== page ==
Bill Wambsganss, the Cleveland second sacker, did something I don’t know will ever happen again. He turned an unassisted triple play in one of the games! Caught the line drive, stepped on second, then tagged the runner coming from first, all in about a split second. Then put his head down and trotted off the field as though it happened every day, while the rest of the players just stood there, not knowing what had happened. (Well, would you?)
But that was a pretty impressive game for other reasons, too. The first ever World's Series grand slam was hit in the same game, as well as the first World's Series home run by a pitcher! Boy, I would have loved to have been there that day. But men who work for the railroad don't usually get to go to the World's Series, even when they're very low level "executives" such as me. Even when they work for very high level executives, such as Mr. Durant.
But even while we were talking about this World's Series, the papers were full of talk about the previous one. And how the players had been approached to throw games. How cheap Charlie Comiskey was. It was…sad, really.
Not that gambling and baseball hadn’t gone together for years. But this…it just felt…wrong. Unclean. You just don’t mess with the World's Series, do you? It was too important. Baseball, too, really.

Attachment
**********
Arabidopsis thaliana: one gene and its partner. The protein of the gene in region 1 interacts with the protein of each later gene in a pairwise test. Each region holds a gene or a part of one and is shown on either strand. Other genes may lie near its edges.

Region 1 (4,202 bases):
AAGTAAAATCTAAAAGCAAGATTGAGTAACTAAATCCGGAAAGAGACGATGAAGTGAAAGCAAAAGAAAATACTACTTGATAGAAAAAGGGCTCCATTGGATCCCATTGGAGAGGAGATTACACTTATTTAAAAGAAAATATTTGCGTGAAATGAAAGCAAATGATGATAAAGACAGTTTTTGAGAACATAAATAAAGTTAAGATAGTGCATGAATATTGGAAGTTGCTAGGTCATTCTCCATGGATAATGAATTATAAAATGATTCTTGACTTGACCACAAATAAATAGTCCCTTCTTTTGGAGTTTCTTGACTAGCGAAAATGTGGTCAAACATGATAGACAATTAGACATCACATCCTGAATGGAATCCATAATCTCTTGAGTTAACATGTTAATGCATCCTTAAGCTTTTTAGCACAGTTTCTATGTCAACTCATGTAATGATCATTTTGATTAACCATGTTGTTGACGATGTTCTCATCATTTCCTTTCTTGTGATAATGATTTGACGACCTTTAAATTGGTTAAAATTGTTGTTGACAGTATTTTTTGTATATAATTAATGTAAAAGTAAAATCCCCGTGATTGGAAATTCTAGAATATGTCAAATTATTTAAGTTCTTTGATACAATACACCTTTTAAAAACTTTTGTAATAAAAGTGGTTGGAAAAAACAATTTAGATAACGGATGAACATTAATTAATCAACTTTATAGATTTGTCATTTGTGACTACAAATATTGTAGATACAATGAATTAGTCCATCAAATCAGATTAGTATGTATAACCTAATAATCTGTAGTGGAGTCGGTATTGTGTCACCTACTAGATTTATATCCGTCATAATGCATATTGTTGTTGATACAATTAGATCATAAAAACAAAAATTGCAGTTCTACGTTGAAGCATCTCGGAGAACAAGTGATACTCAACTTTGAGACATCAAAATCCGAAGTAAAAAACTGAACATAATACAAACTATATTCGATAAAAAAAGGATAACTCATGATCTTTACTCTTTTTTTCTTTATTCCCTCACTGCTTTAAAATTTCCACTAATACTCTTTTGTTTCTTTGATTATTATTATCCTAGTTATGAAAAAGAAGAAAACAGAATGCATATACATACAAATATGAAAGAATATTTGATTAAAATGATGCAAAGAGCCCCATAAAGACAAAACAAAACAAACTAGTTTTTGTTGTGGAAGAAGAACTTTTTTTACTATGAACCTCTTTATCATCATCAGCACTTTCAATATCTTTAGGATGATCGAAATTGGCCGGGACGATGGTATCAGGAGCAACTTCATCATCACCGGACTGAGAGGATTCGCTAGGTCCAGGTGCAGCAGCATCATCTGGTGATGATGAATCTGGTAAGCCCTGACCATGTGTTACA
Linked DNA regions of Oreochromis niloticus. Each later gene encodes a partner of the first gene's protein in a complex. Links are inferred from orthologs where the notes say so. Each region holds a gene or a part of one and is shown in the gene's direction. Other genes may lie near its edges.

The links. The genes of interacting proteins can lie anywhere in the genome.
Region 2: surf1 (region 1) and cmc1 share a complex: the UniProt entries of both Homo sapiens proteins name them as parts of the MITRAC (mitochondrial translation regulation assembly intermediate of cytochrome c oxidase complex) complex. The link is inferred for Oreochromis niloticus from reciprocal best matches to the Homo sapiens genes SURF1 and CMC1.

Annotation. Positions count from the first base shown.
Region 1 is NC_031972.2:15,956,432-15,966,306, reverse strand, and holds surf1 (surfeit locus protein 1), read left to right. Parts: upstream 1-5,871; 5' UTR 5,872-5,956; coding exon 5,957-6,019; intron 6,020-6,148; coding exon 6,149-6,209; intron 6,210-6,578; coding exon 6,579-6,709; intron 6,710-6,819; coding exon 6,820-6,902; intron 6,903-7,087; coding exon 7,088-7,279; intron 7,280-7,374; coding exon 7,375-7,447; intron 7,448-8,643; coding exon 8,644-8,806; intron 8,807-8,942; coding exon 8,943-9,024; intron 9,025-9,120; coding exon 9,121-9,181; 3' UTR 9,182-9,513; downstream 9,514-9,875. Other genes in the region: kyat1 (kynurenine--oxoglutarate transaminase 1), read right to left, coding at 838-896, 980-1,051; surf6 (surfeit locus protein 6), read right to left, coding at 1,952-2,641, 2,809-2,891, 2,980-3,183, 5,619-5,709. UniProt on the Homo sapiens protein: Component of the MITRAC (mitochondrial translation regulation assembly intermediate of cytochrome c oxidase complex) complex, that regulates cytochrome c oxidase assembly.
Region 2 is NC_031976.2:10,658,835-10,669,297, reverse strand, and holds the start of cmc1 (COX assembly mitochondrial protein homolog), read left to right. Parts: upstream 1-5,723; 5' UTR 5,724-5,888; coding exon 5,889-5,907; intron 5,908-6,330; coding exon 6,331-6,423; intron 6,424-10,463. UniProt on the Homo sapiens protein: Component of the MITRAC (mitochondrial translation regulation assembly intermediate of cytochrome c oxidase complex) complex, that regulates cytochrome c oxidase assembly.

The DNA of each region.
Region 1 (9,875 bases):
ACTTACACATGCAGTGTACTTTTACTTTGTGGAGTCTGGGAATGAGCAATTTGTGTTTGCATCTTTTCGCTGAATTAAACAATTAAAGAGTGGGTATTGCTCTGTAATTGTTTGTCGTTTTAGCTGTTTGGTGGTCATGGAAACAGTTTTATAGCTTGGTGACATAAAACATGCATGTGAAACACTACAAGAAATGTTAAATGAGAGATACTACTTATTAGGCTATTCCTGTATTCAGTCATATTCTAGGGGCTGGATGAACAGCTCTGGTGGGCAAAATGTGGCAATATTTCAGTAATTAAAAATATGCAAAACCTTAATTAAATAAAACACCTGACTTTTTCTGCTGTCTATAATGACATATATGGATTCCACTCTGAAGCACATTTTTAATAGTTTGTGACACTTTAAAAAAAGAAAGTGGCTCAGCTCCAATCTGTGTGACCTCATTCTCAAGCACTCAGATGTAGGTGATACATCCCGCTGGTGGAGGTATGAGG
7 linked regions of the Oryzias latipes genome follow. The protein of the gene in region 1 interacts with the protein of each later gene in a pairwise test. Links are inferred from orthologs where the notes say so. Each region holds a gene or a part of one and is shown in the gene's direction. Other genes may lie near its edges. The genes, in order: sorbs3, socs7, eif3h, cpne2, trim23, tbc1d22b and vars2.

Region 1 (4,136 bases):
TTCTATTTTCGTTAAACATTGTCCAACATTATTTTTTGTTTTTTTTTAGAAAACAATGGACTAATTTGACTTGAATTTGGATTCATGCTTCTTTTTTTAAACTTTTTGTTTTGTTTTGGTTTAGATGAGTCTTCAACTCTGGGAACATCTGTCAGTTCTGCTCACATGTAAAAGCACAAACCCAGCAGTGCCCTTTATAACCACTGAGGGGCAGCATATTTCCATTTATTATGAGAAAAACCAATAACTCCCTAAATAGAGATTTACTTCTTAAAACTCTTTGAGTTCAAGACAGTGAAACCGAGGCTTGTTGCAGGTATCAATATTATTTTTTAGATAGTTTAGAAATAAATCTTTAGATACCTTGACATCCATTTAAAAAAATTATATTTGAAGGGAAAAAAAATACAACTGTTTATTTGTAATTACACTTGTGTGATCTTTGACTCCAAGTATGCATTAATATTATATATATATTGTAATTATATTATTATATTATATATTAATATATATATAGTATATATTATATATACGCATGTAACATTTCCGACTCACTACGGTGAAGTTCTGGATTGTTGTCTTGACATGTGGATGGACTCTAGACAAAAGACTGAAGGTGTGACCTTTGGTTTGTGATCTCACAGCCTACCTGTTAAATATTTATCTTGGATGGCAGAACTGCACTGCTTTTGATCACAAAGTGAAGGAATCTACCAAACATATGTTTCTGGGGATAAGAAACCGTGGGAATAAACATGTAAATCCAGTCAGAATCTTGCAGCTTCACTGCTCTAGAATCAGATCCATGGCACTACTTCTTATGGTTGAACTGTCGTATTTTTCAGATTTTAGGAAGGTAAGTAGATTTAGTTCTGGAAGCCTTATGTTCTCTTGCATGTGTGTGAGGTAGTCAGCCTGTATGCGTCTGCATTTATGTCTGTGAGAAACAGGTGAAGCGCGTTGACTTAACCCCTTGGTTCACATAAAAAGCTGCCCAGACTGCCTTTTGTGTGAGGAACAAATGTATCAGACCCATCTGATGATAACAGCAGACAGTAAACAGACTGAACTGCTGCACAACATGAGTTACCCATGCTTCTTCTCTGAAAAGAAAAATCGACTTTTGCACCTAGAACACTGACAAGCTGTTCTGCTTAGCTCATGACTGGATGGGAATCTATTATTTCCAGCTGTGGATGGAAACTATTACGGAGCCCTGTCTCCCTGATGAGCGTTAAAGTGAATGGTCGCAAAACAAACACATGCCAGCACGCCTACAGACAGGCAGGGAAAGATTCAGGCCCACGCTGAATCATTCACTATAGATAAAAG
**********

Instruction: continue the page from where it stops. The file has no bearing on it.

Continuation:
You have to understand. Baseball was a fascination for me long before I got to be involved in it. By the time I was ten, we were living in Baltimore. That meant I was there just in time for the “old” Orioles. John McGraw, Wilbert Robinson, Wee Willie Keeler, Hughie Jennings (remember that one – he’ll come up again). Some of the best, most exciting, most innovative players ever, all on one team. Slipping out after school to head over to Union Park was heaven.
And nobody cried harder than I did when all the good players were taken to New York. Both times. And when the league contracted in 1899, and left Baltimore out, even though we’d had a good record, and were doing well. And don’t even get me started on the American League first giving us a team, then moving them to New York to become the Highlanders.
But we’d made up for it. We had a team in the International League pretty quickly after that. I had even played for them for a year or so, back in 1905 – 1906. Third base. But then I’d broken my leg sliding into second, and by the time I came back, the team had moved on. And, when I’m brutally honest, I was only a little better than average before the accident. After? Let’s just say that when a player whose chief asset is speed and defense can’t run or get to the ball very well, it’s time to think about alternatives. Thus, my time as an assistant to Mr. Durant at the B & O Railroad.
Anyway, the minor league Orioles did decently, those first ten years or so. Until the Federal League drove them out of business for a while. But still, no matter how much it hurt to think that the seventh most populous city in the whole nation wasn’t a major league city, at least we had something.
I didn’t know it, but we had a whole lot more coming.